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© Bror Hjorth/Bildupphovsrätt 2020
Bror Hjorth
1894 - 1968
Sweden Självporträtt i basker, u.å.
Blyerts på papper
32,1 x 30,4 cm
Donation 1943 from The Swedish-French Art Gallery (Svensk-Franska Konstgalleriet)
NMH 22/1943 This artwork is not on display
- About the work

Bror Hjorth went to Paris in 1921 to be a sculptor. Eventually, painting became a substantial part of his oeuvre. He also continued to draw throughout life.

After nearly ten years in Paris, Bror Hjorth returned to Sweden and eventually settled in Uppsala. In 1949, he was appointed professor of drawing at the Royal Academy of Fine Arts. He was known to advise students to draw so that even the back of whatever they were depicting could be sensed. Volume is a key element in his body of work – art should have weight, he insisted.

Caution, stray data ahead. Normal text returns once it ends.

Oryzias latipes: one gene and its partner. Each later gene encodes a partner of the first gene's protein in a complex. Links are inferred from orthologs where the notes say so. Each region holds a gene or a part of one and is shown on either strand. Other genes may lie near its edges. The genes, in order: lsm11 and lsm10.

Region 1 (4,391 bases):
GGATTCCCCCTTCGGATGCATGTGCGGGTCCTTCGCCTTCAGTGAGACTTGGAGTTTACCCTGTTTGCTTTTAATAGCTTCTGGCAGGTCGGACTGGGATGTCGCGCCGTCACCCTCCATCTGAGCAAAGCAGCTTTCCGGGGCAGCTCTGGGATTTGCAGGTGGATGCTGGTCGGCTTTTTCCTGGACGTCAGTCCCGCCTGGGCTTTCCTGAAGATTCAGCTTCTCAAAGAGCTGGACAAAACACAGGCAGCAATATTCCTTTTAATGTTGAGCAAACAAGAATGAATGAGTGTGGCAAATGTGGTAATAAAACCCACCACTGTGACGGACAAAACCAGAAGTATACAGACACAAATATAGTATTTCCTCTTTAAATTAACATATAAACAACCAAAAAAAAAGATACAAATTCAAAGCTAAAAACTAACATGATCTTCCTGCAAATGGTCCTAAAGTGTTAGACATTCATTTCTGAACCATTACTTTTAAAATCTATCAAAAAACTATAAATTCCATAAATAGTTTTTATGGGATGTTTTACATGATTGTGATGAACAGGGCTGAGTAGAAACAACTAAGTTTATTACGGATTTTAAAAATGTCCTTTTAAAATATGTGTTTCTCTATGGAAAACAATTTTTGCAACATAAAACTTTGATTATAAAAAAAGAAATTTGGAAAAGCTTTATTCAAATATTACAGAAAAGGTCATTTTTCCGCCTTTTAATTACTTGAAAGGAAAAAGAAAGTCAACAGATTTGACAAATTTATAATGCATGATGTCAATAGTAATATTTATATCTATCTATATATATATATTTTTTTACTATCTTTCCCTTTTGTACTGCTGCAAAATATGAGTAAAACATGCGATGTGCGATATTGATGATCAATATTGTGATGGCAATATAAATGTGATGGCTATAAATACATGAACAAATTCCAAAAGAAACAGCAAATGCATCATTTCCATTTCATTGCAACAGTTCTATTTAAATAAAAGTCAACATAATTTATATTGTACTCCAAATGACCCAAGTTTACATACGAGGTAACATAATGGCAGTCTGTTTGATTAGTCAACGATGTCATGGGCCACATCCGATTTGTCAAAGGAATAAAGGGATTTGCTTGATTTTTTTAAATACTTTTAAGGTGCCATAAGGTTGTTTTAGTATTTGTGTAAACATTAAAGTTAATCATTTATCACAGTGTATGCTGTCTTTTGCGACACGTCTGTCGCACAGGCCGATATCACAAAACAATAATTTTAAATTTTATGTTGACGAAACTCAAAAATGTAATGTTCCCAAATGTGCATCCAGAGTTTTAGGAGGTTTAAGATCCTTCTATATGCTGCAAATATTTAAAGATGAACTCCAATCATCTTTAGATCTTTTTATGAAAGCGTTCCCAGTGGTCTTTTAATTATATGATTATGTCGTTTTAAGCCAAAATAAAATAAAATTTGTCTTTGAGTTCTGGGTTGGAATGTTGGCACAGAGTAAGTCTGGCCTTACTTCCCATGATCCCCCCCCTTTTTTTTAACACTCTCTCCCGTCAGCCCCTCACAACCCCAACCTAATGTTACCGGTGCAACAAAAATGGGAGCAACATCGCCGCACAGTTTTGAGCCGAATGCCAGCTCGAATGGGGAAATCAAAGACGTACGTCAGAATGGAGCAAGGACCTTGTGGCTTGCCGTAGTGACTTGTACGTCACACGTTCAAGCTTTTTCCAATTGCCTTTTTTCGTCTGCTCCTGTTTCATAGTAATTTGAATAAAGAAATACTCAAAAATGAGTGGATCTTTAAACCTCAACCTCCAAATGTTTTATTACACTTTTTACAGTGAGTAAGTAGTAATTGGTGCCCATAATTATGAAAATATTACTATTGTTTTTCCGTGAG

In this self-portrait from the late 1930s or early 1940s, Bror Hjorth fixes us with a steady gaze framed by his distinct glasses. His characteristic fringe is covered by a beret, and he is dressed in a shirt and waistcoat with a high neckline. Bror Hjorth had a solid education and mixed with Uppsala’s intellectuals, but in his heart he longed for the primordial and authentic. Accordingly, he liked to present himself as a rugged, uneducated man with his feet planted firmly in rural Uppland.

- Signature, inscriptions, and markings
- Exhibition history
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